Superfund Research Program
Community Engagement Core
Project Leader: Kathleen M. Vandiver
Grant Number: P42ES027707
Funding Period: 2022-2027
- Project Summary
Project Summary (2022-2027)
N-Nitrosamines are a family of chemicals that include some of the most potent mutagens known. N-nitrosamines are a major concern for people who live near the Olin Chemical Superfund Site because there is a plume of N-nitrosodimethylamine (NDMA) contamination of water and soil that stretches nearly a mile underground, contaminating municipal and private wells. NDMA is also a concern of the Passamaquoddy Tribe because the methods used for water treatment are known to lead to formation of NDMA. Over many years, the MIT team has created strong relationships based on trust and mutually shared goals, and these relationships are the basis for ongoing and proposed work. Via bi-directional communication and collaboration with stakeholders, the Community Engagement Core (CEC) plays a vital role in accomplishing its mission of educating youth in environmental health sciences, inspiring research careers and social responsibility for the next generation of scientists and reducing the amount of N-nitrosamines in drinking water.
Aim 1 is to teach. Working with the biomedical research projects, Assessment of the Health Effects of N-Nitrosamines and Development of Disease Mitigation Strategies and High Resolution Mutation Spectra and Multi-Omics for Deducing Etiology and Predicting Disease, the CEC creates innovative, hands-on learning experiences that teach key concepts of biology and environmental health sciences. Working with the tribal educators (Culture Keepers), the MIT team is co-creating and distributing hands-on experiential learning kits to teach key concepts of biology and environmental health to tribal youth. The CEC will also work with high school teachers in Wilmington to optimize hands-on teaching experiences for Wilmington high school teachers to share knowledge related to the research focus of the Massachusetts Institute of Technology (MIT) Superfund Research Program (SRP)’s biomedical research projects. Using tactile teaching kits, the MIT SRP is addressing the pipeline problem by co-creating and offering teaching experiences to underrepresented minority (URM) individuals to inspire careers in environmental health.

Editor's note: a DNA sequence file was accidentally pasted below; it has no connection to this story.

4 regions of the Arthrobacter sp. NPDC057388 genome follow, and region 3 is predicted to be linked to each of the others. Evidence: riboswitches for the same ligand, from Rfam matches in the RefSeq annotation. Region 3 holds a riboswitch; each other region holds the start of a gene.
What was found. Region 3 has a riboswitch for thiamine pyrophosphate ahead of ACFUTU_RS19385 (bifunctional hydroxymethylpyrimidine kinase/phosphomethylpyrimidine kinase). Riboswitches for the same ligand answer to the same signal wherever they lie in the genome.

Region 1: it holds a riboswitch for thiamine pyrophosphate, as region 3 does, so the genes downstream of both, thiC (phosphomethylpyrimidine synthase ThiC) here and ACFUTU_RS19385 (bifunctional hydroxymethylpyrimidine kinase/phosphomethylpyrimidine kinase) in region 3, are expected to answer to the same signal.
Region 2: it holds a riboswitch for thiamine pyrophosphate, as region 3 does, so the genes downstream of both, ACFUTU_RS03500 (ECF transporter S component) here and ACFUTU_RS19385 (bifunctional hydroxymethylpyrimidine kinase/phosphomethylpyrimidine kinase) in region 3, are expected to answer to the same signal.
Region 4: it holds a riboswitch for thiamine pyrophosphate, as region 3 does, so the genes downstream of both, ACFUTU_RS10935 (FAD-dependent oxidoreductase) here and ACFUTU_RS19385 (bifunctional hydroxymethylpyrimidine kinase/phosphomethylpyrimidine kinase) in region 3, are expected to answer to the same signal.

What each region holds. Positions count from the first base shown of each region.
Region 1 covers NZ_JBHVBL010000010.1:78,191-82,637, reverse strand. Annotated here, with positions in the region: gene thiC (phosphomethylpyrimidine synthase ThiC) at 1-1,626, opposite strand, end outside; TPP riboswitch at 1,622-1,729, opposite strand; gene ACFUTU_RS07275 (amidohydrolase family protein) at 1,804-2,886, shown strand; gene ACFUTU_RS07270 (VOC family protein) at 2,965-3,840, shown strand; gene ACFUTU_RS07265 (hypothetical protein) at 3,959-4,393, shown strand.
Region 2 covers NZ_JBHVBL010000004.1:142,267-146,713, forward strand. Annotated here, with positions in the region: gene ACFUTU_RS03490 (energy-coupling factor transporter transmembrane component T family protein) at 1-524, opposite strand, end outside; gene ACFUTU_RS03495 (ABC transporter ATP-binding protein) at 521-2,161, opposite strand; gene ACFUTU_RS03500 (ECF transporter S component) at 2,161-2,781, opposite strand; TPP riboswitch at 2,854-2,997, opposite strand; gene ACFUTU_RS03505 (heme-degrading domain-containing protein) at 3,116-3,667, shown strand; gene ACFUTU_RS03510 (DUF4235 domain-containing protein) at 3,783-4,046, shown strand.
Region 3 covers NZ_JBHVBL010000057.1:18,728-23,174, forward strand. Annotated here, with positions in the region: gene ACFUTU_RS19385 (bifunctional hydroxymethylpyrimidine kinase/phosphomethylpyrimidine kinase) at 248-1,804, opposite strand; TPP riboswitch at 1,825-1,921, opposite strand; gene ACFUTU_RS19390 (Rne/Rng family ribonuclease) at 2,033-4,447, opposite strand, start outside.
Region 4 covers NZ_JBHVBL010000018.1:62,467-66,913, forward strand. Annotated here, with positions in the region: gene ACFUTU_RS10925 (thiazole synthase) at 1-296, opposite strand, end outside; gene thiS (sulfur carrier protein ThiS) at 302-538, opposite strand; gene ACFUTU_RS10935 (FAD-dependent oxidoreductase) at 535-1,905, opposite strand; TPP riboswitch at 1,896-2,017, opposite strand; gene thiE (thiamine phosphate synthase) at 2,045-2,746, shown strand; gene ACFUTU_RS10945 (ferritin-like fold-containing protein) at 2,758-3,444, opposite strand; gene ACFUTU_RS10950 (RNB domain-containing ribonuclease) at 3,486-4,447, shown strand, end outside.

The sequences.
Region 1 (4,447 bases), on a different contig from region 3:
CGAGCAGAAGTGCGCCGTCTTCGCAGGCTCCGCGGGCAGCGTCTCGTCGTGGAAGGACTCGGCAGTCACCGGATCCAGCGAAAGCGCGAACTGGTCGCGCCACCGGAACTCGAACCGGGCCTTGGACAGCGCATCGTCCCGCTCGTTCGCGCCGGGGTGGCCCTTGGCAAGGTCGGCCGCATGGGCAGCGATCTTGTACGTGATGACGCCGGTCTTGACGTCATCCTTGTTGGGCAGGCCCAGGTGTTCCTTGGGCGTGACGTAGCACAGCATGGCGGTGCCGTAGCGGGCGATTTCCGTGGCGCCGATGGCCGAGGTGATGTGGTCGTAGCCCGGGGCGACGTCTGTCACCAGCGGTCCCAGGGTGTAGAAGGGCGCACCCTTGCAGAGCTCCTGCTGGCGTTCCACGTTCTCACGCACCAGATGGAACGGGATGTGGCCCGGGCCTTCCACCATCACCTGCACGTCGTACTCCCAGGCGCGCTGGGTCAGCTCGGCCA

Aim 2 is to intervene and prevent disease by working with all projects to empower stakeholders to reduce the levels and toxicity of hazardous substances. The CEC partners with community stakeholders to better communicate with organizations that can help to provide cleaner water, including the Environmental Protection Agency. In addition, to reduce the levels of toxicants, the CEC (with support from the environmental science and engineering [ESE] projects, Methods for Selective Extraction, Concentration, and Detection of N-Nitrosamines and Measurement and Engineering Solutions to Detect and Prevent N-Nitrosamine Exposure), is teaming up with a nonprofit organization that teaches tomorrow’s leaders in industrial chemistry to adopt strategies that reduce and prevent environmental contamination.
Aim 3 is to support the use technology that is being developed by ESE projects to perform citizen science and provide filtration devices to the community. Data on the identity and the levels of N-nitrosamines is being collected by the CEC in collaboration with community members via a Citizen Science project. Data on the levels of N-nitrosamines is integrated with data from the other projects and cores to contribute to risk evaluation. The CEC is also helping to deploy a novel filtration device that destroys N-nitrosamines. By empowering people with knowledge of what is in their water and by offering filtration devices, the CEC will reduce the amount and toxicity of hazardous chemicals in drinking water.